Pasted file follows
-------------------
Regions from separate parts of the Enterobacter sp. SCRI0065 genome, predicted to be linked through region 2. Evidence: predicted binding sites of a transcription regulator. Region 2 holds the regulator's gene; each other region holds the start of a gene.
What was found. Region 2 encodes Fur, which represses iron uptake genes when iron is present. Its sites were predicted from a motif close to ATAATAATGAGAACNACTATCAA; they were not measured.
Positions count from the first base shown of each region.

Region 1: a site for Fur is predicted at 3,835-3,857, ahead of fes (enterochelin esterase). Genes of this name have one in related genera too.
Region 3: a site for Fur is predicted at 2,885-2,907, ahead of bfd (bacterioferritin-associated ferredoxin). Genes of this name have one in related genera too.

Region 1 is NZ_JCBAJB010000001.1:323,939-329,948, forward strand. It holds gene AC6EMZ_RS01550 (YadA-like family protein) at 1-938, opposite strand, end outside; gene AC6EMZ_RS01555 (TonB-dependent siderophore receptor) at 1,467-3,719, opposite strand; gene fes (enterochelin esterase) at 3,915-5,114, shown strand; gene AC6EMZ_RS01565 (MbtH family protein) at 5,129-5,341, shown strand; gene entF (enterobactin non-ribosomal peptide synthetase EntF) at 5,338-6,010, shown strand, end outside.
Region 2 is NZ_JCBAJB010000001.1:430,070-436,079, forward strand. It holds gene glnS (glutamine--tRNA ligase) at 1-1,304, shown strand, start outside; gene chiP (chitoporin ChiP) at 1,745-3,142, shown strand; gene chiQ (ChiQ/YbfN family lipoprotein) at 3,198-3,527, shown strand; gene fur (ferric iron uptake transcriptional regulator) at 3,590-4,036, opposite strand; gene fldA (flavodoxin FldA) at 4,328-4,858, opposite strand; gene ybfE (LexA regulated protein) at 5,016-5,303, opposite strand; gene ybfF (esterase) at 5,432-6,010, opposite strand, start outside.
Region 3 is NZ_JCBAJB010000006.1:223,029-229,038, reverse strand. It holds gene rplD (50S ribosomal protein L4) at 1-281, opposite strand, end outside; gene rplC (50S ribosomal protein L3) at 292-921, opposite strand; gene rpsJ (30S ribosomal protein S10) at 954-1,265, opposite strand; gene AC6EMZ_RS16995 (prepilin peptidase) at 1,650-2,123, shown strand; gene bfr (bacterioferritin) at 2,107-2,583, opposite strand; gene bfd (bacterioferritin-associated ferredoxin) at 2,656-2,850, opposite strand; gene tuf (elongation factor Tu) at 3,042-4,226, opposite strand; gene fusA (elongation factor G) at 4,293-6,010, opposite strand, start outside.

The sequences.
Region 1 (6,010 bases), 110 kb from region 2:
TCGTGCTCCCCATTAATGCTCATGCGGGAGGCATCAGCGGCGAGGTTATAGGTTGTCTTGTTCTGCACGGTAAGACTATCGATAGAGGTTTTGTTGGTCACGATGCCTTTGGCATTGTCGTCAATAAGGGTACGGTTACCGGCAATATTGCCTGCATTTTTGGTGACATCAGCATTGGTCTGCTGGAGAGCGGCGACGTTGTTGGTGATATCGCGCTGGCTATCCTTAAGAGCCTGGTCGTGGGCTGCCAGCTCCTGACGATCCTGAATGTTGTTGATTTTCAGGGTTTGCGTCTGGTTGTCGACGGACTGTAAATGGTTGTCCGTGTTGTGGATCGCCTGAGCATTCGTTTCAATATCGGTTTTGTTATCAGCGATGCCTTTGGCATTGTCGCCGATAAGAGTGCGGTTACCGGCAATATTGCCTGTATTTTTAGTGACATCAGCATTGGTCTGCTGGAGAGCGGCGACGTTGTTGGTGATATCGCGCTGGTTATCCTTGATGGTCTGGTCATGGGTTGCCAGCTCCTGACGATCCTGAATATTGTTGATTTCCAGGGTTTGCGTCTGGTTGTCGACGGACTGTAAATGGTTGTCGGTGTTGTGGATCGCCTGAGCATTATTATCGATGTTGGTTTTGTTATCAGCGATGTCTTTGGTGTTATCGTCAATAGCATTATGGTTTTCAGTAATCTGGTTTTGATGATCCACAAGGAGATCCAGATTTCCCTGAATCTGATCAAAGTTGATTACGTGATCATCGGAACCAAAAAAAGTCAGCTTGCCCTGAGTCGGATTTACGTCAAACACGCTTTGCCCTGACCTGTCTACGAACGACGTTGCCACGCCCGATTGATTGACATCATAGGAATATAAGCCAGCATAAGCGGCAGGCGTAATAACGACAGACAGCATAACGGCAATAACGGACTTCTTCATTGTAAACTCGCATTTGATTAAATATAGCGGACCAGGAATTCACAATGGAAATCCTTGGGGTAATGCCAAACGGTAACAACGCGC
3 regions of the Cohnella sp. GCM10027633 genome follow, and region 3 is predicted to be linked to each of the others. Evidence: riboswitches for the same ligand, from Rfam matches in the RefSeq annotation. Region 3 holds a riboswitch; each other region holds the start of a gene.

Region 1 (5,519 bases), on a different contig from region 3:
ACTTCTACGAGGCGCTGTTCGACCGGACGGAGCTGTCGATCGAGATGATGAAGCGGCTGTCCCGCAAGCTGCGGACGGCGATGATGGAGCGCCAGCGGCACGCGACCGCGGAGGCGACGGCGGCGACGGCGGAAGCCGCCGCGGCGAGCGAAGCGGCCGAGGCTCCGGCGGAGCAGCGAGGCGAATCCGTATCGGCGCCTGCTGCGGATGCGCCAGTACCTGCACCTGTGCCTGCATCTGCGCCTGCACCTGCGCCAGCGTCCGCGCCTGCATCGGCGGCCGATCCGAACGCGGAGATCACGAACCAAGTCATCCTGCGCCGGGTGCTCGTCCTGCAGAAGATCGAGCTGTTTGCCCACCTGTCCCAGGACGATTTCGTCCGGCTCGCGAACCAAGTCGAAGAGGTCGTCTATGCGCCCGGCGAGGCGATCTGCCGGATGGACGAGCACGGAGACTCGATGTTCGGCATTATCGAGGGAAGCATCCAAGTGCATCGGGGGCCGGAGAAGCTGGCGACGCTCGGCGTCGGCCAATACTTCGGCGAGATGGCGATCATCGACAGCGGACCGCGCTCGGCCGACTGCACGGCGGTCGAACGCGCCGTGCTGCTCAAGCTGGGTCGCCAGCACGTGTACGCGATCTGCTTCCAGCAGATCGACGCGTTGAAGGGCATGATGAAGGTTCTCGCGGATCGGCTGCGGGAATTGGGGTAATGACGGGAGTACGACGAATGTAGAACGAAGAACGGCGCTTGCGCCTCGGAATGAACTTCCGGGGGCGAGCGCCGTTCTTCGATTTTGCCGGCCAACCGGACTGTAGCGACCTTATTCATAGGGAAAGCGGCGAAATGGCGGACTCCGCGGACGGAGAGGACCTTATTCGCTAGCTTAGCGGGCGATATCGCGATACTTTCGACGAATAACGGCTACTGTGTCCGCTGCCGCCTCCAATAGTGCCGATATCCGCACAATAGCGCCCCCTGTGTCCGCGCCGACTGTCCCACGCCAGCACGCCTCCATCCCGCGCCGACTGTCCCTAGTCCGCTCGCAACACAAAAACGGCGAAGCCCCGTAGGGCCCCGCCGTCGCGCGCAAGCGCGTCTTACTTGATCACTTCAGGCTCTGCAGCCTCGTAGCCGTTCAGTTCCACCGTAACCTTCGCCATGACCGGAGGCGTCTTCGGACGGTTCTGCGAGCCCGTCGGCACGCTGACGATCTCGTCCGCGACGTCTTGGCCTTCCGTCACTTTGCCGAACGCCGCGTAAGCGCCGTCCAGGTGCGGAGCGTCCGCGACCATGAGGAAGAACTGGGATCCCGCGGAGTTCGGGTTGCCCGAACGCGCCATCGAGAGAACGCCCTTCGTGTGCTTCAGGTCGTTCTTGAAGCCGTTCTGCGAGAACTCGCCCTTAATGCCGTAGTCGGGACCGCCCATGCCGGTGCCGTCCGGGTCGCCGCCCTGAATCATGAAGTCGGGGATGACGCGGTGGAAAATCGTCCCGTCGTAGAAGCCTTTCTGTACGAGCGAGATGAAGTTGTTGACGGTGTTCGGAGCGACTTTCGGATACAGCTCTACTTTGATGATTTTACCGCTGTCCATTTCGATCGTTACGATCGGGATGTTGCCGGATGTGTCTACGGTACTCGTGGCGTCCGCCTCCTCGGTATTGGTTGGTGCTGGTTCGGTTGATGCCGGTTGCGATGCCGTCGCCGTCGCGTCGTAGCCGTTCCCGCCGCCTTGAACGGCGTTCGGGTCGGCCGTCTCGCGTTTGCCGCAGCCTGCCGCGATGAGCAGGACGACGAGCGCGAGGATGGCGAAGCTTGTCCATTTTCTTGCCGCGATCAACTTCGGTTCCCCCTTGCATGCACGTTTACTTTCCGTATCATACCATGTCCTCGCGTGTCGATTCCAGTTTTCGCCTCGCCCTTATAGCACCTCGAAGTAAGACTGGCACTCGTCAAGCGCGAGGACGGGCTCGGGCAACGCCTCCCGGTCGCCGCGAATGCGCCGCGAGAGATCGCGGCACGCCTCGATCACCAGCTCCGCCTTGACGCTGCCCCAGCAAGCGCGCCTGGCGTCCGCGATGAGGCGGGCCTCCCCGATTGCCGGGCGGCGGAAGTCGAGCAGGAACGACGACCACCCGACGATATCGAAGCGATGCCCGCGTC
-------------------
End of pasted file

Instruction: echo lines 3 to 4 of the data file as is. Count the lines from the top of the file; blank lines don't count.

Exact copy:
Positions count from the first base shown of each region.

Region 1: a site for Fur is predicted at 3,835-3,857, ahead of fes (enterochelin esterase). Genes of this name have one in related genera too.